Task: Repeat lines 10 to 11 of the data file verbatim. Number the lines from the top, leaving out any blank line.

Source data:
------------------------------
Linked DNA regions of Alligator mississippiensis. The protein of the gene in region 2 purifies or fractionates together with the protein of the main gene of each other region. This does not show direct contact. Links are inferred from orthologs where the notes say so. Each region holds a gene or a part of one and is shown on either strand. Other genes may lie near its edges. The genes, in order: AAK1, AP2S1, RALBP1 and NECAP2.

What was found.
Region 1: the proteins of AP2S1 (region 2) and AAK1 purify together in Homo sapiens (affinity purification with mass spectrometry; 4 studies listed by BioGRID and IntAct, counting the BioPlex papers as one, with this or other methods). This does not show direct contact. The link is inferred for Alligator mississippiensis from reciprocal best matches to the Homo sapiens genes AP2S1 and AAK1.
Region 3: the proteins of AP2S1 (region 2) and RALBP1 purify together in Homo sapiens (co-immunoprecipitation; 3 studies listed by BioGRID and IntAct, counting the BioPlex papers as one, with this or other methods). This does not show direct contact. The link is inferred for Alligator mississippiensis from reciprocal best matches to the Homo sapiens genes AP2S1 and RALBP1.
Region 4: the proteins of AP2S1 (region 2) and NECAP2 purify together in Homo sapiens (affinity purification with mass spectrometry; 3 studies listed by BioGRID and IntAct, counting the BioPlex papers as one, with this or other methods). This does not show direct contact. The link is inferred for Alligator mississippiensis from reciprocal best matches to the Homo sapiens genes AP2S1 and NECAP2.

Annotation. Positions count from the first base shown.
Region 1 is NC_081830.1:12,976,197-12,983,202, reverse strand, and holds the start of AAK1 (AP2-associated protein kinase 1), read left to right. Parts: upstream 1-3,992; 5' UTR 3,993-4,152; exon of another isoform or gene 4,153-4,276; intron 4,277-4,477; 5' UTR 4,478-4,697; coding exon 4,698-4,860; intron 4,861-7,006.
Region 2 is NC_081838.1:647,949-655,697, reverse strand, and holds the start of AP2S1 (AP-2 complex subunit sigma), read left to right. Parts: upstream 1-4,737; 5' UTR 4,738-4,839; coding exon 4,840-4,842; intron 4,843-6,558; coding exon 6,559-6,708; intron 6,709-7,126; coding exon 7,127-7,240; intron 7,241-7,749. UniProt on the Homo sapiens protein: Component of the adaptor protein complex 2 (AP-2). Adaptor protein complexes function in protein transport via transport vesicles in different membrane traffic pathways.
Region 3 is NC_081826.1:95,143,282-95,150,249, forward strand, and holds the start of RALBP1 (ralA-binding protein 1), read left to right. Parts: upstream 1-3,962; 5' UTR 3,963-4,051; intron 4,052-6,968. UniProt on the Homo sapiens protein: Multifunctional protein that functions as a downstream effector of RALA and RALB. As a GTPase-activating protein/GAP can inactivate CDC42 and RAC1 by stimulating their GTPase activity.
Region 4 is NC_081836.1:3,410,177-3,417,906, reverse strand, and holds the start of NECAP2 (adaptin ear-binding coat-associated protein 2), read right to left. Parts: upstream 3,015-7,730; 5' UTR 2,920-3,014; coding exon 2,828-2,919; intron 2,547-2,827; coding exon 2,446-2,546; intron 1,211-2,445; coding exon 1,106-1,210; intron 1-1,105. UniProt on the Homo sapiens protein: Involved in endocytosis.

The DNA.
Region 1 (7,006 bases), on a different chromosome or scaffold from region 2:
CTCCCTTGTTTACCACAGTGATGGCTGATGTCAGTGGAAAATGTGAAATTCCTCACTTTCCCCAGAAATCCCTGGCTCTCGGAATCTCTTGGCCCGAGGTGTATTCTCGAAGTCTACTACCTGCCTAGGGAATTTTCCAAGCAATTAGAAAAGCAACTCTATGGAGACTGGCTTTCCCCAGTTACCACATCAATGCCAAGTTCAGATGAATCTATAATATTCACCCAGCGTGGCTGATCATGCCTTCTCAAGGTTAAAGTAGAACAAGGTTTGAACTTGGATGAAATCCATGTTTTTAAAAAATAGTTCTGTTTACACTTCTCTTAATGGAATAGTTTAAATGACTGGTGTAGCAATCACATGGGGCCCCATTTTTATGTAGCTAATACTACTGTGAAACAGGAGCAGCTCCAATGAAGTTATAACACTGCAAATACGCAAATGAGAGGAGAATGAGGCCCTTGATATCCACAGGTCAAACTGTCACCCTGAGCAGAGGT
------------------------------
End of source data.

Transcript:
Region 4 is NC_081836.1:3,410,177-3,417,906, reverse strand, and holds the start of NECAP2 (adaptin ear-binding coat-associated protein 2), read right to left. Parts: upstream 3,015-7,730; 5' UTR 2,920-3,014; coding exon 2,828-2,919; intron 2,547-2,827; coding exon 2,446-2,546; intron 1,211-2,445; coding exon 1,106-1,210; intron 1-1,105. UniProt on the Homo sapiens protein: Involved in endocytosis.

The DNA.